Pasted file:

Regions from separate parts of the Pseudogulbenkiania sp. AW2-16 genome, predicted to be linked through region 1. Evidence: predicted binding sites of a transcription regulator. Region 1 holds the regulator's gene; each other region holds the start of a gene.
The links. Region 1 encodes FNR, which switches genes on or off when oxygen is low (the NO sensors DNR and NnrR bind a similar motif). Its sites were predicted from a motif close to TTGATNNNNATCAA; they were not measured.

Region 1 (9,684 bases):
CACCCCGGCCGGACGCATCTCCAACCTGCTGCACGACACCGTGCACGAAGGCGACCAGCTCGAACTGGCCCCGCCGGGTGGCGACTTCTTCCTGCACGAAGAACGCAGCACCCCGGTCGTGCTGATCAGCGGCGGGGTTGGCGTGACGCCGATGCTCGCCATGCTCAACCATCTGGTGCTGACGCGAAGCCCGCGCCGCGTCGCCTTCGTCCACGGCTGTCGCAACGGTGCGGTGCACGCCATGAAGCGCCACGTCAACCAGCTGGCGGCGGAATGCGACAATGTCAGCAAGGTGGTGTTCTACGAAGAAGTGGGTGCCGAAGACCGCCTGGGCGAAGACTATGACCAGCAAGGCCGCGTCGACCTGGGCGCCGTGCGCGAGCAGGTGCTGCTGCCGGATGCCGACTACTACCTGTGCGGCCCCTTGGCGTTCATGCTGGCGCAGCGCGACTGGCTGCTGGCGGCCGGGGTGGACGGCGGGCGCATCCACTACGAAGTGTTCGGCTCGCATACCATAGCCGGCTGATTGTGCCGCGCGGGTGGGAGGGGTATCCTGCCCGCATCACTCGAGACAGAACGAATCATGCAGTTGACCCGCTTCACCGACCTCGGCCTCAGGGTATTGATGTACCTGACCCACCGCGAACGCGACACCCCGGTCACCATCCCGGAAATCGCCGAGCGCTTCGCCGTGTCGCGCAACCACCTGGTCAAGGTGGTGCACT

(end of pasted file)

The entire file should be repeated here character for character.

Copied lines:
Regions from separate parts of the Pseudogulbenkiania sp. AW2-16 genome, predicted to be linked through region 1. Evidence: predicted binding sites of a transcription regulator. Region 1 holds the regulator's gene; each other region holds the start of a gene.
The links. Region 1 encodes FNR, which switches genes on or off when oxygen is low (the NO sensors DNR and NnrR bind a similar motif). Its sites were predicted from a motif close to TTGATNNNNATCAA; they were not measured.

Region 1 (9,684 bases):
CACCCCGGCCGGACGCATCTCCAACCTGCTGCACGACACCGTGCACGAAGGCGACCAGCTCGAACTGGCCCCGCCGGGTGGCGACTTCTTCCTGCACGAAGAACGCAGCACCCCGGTCGTGCTGATCAGCGGCGGGGTTGGCGTGACGCCGATGCTCGCCATGCTCAACCATCTGGTGCTGACGCGAAGCCCGCGCCGCGTCGCCTTCGTCCACGGCTGTCGCAACGGTGCGGTGCACGCCATGAAGCGCCACGTCAACCAGCTGGCGGCGGAATGCGACAATGTCAGCAAGGTGGTGTTCTACGAAGAAGTGGGTGCCGAAGACCGCCTGGGCGAAGACTATGACCAGCAAGGCCGCGTCGACCTGGGCGCCGTGCGCGAGCAGGTGCTGCTGCCGGATGCCGACTACTACCTGTGCGGCCCCTTGGCGTTCATGCTGGCGCAGCGCGACTGGCTGCTGGCGGCCGGGGTGGACGGCGGGCGCATCCACTACGAAGTGTTCGGCTCGCATACCATAGCCGGCTGATTGTGCCGCGCGGGTGGGAGGGGTATCCTGCCCGCATCACTCGAGACAGAACGAATCATGCAGTTGACCCGCTTCACCGACCTCGGCCTCAGGGTATTGATGTACCTGACCCACCGCGAACGCGACACCCCGGTCACCATCCCGGAAATCGCCGAGCGCTTCGCCGTGTCGCGCAACCACCTGGTCAAGGTGGTGCACT